Thursday, June 7, 2007

International Copyright, Part 1: America versus England, or, Mo' Money, Mo' Problems

So the brand-new United States took the time to protect its authors by creating copyright laws right from the get-go, using laws that were based on those being used in other countries such as England. But even though the U.S. was eager to borrow heavily from England's laws, it wasn't in any hurry to share content fairly. In fact, the United States has often been a rather does-not-play-well-with-others player in the game of international copyright.

For the first 101 years of American copyright law's existence (1790-1891), the act only protected American authors. There was no thought given to foreign authors, but this wasn't a rarity as many other countries also hadn't bothered with protection for foreign authors. In the 18th century, there were very few American authors who could produce books, so the majority of books in America came from other countries. This situation didn't last for long though; by mid-nineteenth century, the list of notable American authors was growing (think: all the "dead white men" with three names you had to read in your literature survey courses), and America was now a contender in the international literary marketplace.

"Hmmm," thought the British, "those rapscallions across the ocean who thumbed their noses at us and were cocky enough to think they could start a country all on their own... the writers over there aren't half-bad."

And while the British were noticing the American authors, they were also noticing the impunity with which American publishers printed books. Sure, they were printing the books of all their Thoreaus and Emersons. But they were also printing works by foreign authors, mostly those of British authors, without securing copyrights and without really caring what the end product was like. This pissed the British off and led them, in 1837, to submit to Congress a petition demanding that foreign authors be protected in the U.S., citing the fact that the "reputation and property" of British authors were being harmed by the uncopyrighted publication of their works in the U.S. The American publication of foreign works was also hurting American authors, the British petition went on to say, because the uncopyrighted foreign works were much cheaper for American publishers to produce than copyrighted domestic works. This meant that an American browsing for a new book to read would be more inclined to pick up a cheap novel by a British author rather than shelling out more for a pricier American novel. Couldn't America see that granting copyright protection to foreign authors would benefit everyone?

It couldn't. So the following year, England took matters into its own hands and began the process of protecting foreign authors by passing the International Copyright Acts. These acts only worked in a reciprocal fashion, however, so while other countries were happily playing along with England, America was still giving it the cold shoulder. It was also keeping its copyright laws basically the same as they had been since their inception.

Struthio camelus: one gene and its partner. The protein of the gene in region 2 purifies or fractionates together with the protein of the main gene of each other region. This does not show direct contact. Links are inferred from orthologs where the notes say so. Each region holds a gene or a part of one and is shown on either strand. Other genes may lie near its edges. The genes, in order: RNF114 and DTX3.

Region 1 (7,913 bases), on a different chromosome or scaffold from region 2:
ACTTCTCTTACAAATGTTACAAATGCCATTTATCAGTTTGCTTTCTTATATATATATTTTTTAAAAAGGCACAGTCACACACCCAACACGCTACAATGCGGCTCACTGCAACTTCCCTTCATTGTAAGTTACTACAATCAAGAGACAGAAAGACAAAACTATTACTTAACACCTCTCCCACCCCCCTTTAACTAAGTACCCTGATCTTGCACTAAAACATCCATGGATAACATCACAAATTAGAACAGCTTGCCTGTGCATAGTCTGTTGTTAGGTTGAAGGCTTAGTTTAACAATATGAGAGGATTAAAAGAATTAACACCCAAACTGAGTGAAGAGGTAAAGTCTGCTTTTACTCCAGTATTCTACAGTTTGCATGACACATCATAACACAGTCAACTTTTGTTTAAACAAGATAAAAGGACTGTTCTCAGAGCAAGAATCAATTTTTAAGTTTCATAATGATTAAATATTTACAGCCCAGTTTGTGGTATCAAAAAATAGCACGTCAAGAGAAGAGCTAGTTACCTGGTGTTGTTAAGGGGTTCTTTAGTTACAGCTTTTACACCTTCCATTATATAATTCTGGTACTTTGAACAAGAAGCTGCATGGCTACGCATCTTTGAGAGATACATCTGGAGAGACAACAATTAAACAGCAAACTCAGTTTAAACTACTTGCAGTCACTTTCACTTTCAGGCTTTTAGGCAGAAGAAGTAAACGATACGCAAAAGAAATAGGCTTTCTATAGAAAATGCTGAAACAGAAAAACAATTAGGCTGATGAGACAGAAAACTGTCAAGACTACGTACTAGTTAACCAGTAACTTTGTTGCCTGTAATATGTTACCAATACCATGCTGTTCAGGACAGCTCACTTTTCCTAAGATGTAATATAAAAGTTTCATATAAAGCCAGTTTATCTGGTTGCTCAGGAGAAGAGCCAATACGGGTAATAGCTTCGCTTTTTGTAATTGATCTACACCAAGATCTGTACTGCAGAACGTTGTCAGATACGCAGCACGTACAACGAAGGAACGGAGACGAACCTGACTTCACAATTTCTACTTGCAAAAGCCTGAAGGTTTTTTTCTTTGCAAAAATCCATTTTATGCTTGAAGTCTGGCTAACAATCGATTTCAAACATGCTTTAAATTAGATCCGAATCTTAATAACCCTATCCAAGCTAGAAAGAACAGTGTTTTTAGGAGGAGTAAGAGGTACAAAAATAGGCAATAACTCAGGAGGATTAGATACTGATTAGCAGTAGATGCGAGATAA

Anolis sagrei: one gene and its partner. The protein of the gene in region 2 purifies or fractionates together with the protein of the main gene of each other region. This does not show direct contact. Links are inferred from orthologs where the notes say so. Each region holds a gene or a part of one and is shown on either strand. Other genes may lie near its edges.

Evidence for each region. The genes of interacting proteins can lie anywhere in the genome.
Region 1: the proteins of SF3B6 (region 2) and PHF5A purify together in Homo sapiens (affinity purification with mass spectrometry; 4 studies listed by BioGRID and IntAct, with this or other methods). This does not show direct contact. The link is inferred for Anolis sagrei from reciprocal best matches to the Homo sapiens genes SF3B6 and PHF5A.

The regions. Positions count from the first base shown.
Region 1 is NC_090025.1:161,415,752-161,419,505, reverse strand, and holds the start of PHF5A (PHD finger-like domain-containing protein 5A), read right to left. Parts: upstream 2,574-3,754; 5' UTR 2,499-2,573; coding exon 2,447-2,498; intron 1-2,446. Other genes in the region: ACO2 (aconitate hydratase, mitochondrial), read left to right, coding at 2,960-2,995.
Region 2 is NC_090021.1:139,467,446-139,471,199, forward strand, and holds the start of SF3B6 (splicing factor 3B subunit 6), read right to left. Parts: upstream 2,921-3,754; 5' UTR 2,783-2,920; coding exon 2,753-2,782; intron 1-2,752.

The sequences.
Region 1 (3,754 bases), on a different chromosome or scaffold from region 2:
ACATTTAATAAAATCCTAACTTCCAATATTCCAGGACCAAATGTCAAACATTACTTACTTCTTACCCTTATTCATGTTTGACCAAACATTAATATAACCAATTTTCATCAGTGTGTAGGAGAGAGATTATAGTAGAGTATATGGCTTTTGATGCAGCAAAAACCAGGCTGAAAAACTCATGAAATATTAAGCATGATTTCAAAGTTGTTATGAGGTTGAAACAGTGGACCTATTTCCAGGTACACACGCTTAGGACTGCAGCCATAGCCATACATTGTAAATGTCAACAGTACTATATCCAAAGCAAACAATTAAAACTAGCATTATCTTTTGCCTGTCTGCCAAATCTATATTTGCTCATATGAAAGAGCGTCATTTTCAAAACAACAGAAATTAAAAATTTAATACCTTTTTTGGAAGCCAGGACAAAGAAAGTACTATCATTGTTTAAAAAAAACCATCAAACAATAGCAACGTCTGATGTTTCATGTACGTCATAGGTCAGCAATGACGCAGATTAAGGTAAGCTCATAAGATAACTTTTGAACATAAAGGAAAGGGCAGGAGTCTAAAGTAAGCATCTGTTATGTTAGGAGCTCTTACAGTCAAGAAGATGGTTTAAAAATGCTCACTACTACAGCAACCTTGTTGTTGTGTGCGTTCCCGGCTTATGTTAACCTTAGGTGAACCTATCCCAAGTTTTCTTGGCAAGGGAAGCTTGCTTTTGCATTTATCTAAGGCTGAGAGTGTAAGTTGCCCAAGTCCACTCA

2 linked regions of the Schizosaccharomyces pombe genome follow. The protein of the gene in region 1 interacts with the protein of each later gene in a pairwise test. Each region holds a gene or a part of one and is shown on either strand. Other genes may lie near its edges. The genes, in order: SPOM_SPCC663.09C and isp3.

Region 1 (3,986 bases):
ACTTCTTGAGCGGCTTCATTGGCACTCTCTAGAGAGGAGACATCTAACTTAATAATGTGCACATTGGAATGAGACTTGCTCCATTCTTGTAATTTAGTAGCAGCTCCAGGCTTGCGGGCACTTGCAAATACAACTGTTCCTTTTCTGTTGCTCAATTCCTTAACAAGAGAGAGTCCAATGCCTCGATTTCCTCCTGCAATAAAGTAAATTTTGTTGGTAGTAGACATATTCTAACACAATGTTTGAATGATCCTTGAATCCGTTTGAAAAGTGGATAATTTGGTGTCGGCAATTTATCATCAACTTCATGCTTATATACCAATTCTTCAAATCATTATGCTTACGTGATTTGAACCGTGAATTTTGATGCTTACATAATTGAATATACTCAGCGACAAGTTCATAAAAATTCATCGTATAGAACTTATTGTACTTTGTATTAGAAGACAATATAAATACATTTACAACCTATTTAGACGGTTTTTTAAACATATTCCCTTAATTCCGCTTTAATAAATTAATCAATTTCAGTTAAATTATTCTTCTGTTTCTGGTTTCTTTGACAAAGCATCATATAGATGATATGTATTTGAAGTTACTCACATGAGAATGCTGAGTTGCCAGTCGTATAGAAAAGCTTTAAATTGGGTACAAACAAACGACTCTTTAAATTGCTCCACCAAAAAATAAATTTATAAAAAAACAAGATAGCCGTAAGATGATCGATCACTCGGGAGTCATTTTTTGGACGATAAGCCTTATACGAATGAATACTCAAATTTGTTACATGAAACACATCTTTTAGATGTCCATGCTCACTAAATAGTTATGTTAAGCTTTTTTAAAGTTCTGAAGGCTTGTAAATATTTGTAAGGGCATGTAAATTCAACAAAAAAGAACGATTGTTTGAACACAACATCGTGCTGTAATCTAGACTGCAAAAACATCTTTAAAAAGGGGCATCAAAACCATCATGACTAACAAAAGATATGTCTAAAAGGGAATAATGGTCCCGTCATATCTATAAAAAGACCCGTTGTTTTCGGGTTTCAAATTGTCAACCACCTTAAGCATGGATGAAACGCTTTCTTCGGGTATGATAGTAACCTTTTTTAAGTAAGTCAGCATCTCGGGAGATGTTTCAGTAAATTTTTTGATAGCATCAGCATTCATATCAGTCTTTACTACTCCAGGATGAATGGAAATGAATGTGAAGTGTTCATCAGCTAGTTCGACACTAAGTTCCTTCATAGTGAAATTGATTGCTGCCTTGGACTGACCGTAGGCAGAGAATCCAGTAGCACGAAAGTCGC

During these times, authors who were particularly clever were attempting to simultaneously publish their works in both America and England, though this could prove to be tricky because the authors needed to be able to travel from England to America, or vice versa, and reside there at the time that the book was published. Not a particularly easy or effective means of securing international copyright, especially when one considers that in those days travel was, to put it quite frankly, a bitch.

In 1878 a group of authors, artists, academics, and publishers formed the Association Litteraire et Artistique Internationale, an organization that drafted what would would later (1886) become the Berne Union for the Protection of Literary and Artistic Works. This was an international copyright treaty where participating countries would follow the golden rule: treating others (foreign authors) as they (domestic authors) would like to be treated. England signed on. Many countries in Europe signed on. Other countries signed on. The United States did not. Oh, they sent someone along to the proceedings to scope out the scene, but then Congress decided that they had to first think about how America would protect foreign works (if at all). Way to play nice with others, U.S.

The story of international copyright doesn't end there, and I'll pick up on what happened after 1891 in the next entry. But I just have to pause and briefly reflect on things up to this point. The fact that many countries came together and unanimously decided that they should protect the work of authors regardless of their country of origin gives me a warm, fuzzy-ish feeling. The fact that the United States decided to peace out of the Berne Union initially gives me a headache. Why wouldn't this young country willingly join in this mutually beneficial agreement with other countries? Was it trying to prove itself as being independent? Was it unsure of itself? Was it just an example of Congress being its usual ridiculous self? Or was the American publishing industry just to happy raking in the profits? This is something I'd like to explore further, but it certainly bears thinking about.

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